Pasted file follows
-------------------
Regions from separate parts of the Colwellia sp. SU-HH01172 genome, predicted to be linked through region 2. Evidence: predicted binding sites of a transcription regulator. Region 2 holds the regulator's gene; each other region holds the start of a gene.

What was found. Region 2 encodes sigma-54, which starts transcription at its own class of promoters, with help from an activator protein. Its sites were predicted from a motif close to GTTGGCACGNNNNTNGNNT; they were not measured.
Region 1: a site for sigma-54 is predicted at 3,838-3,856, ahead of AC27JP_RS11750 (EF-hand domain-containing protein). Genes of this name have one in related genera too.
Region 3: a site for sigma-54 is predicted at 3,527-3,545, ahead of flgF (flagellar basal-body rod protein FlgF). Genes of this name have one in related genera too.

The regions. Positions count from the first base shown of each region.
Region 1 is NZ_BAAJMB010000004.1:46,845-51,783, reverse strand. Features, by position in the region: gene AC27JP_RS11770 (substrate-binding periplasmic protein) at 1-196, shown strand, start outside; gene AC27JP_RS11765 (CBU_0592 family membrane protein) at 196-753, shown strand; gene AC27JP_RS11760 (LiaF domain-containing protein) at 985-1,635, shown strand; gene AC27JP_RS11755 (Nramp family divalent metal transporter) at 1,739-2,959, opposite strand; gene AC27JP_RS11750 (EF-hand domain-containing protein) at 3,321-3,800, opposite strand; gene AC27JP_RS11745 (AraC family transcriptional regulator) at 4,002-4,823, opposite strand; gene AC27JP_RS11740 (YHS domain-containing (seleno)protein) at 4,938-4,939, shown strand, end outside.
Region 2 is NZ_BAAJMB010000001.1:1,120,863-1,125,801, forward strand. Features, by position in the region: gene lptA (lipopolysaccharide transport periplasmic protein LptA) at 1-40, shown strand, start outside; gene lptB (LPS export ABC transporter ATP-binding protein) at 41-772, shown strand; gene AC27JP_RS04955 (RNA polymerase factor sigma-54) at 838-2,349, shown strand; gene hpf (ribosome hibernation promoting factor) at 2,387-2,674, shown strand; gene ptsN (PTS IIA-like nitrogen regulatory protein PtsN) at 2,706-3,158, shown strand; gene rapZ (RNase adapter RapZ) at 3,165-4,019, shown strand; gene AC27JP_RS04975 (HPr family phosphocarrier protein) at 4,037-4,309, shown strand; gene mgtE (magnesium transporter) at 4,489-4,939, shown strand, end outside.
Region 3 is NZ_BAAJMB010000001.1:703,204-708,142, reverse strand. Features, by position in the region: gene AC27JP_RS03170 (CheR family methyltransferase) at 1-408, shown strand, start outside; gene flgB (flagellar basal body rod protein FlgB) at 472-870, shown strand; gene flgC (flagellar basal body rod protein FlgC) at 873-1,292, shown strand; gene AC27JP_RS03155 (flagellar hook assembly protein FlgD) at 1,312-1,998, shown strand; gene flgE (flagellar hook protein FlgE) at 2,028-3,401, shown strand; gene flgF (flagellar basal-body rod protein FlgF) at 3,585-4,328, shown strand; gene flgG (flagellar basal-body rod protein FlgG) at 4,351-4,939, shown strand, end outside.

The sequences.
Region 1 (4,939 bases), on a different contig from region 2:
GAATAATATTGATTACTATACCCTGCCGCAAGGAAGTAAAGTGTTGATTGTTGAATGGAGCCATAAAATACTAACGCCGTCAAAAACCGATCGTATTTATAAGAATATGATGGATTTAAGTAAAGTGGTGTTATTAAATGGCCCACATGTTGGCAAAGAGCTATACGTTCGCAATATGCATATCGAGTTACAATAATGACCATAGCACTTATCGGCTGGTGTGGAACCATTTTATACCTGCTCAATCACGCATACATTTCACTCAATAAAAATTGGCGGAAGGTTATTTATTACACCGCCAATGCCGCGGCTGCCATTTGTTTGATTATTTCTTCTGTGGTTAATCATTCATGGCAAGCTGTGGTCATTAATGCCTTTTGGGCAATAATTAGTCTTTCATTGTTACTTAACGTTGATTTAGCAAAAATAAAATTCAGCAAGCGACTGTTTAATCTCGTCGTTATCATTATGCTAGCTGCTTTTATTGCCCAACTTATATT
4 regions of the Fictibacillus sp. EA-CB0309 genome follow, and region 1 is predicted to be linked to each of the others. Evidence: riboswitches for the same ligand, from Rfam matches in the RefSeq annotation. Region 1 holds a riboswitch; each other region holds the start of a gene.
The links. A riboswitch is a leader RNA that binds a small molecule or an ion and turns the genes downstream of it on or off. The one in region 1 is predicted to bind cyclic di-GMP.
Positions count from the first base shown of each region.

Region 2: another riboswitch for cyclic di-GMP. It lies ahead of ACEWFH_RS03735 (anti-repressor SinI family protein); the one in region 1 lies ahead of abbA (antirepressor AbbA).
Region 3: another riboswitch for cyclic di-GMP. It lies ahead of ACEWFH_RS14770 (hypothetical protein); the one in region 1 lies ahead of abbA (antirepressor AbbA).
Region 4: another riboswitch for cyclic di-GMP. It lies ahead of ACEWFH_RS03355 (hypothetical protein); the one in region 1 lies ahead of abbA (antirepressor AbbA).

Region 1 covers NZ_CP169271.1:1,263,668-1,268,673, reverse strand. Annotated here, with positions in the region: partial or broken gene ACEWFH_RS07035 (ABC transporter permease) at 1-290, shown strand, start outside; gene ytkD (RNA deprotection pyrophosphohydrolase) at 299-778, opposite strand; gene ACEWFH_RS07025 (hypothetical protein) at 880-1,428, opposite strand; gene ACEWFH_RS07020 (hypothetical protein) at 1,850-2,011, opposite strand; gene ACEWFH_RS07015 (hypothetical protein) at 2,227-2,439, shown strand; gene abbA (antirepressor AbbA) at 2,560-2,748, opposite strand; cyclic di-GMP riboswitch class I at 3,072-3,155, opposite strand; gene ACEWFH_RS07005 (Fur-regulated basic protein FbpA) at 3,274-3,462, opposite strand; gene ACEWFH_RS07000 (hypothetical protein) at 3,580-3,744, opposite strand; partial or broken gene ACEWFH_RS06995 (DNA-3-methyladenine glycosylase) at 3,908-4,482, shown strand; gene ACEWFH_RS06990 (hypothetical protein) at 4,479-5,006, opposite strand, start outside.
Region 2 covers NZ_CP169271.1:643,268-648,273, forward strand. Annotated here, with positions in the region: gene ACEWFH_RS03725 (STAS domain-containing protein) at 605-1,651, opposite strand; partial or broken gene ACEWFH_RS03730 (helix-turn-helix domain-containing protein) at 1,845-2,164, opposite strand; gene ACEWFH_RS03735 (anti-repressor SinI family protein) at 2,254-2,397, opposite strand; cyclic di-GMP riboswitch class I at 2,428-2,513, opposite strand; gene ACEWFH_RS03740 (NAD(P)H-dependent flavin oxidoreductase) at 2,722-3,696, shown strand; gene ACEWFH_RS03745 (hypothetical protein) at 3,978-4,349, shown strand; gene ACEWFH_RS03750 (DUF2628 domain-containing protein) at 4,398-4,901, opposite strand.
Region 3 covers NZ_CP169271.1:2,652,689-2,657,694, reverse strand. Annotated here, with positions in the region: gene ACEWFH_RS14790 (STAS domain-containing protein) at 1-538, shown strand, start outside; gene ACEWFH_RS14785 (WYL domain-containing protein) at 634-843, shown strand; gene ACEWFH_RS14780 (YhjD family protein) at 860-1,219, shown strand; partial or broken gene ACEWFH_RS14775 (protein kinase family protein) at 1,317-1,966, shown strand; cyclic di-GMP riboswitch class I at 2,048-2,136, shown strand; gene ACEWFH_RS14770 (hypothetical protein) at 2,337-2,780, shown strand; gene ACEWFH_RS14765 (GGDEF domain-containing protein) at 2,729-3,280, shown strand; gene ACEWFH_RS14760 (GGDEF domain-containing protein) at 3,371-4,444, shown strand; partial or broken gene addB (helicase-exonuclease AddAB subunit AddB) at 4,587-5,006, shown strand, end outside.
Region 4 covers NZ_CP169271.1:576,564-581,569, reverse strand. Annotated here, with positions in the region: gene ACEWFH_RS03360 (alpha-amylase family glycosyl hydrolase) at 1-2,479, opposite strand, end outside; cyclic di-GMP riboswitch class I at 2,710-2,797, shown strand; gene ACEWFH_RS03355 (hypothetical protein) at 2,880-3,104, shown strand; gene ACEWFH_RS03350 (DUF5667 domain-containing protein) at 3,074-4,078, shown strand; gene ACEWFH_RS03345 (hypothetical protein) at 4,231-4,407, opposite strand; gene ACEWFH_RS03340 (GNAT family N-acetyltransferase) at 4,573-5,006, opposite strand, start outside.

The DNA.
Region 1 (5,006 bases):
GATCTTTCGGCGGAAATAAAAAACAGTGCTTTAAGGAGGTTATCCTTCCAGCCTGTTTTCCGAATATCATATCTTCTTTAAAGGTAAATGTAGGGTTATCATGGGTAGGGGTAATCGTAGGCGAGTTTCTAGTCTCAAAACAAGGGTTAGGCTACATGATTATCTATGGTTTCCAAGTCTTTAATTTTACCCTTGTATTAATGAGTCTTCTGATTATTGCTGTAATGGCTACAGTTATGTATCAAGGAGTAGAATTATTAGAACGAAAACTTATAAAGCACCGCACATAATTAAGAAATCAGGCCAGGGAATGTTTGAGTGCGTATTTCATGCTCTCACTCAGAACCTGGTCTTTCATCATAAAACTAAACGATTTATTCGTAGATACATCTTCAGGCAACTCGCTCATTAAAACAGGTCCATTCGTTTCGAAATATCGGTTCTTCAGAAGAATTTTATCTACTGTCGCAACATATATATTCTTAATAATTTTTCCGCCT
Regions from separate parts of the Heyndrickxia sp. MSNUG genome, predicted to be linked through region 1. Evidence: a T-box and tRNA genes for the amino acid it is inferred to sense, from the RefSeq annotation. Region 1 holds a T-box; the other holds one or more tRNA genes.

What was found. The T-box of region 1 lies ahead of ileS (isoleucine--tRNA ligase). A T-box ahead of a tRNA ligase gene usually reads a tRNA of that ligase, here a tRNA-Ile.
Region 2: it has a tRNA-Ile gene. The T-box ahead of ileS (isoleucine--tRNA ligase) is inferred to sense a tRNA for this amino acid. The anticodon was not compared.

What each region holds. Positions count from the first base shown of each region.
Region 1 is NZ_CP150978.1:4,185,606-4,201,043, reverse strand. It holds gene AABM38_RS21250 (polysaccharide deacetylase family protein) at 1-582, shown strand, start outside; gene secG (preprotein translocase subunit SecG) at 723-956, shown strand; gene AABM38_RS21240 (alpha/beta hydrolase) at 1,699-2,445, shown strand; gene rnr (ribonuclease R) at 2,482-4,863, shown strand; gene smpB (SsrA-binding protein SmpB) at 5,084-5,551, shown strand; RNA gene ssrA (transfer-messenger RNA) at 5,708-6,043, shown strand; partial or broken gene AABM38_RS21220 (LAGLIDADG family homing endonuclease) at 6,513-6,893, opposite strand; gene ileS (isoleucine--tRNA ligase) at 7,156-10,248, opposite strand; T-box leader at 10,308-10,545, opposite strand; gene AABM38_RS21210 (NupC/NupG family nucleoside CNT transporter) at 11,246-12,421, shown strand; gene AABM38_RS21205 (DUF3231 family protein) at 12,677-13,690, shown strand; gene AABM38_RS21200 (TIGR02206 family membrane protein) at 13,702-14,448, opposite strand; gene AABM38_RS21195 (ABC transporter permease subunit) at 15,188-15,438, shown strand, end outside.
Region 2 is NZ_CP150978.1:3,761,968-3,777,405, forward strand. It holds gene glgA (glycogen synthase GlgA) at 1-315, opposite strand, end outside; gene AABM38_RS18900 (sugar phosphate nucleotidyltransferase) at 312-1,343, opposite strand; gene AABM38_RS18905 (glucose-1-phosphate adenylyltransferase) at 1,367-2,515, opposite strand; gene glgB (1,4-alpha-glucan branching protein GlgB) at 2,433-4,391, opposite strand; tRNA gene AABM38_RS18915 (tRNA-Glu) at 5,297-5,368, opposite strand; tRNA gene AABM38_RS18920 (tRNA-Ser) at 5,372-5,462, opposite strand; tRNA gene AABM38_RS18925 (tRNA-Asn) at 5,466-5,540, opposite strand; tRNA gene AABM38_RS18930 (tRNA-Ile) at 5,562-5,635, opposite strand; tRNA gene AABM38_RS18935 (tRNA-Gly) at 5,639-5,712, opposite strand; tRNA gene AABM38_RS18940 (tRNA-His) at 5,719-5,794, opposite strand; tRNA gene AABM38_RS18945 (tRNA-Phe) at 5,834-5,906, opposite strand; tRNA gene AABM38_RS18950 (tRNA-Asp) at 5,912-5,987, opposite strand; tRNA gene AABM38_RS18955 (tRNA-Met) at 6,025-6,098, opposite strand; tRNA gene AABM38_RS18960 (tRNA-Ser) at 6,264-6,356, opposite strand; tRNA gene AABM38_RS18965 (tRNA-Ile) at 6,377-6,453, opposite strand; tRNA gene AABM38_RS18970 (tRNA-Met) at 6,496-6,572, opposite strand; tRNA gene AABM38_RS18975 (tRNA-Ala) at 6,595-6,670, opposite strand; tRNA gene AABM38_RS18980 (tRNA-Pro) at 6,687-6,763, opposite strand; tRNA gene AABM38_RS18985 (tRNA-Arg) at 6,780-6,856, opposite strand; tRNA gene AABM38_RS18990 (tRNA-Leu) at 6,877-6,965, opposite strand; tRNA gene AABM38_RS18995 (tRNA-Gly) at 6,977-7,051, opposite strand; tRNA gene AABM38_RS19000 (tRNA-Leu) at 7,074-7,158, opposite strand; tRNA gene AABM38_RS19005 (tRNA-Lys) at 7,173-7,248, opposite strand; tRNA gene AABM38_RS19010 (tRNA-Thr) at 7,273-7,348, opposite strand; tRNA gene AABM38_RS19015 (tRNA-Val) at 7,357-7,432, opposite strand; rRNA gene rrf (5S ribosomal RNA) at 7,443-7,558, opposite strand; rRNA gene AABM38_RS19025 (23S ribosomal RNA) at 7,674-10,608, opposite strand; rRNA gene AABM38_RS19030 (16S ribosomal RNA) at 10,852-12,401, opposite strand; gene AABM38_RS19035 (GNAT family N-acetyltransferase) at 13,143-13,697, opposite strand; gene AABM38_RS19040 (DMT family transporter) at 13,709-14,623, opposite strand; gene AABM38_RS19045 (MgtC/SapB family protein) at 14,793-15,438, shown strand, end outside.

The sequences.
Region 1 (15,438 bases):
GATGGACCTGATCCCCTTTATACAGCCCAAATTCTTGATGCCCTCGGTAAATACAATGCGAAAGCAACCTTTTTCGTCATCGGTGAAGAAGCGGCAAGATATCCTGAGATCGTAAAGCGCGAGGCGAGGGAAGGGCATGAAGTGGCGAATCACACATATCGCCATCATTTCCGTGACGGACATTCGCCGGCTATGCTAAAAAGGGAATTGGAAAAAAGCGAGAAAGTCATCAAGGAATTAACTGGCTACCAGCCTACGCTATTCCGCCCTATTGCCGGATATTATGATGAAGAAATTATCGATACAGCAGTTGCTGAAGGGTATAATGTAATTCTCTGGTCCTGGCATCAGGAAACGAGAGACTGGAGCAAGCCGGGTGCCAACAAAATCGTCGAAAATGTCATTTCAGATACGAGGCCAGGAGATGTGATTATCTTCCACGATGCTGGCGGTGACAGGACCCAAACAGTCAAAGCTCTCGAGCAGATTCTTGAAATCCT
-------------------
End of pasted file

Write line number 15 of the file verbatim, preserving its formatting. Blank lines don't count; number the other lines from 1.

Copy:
Region 2: another riboswitch for cyclic di-GMP. It lies ahead of ACEWFH_RS03735 (anti-repressor SinI family protein); the one in region 1 lies ahead of abbA (antirepressor AbbA).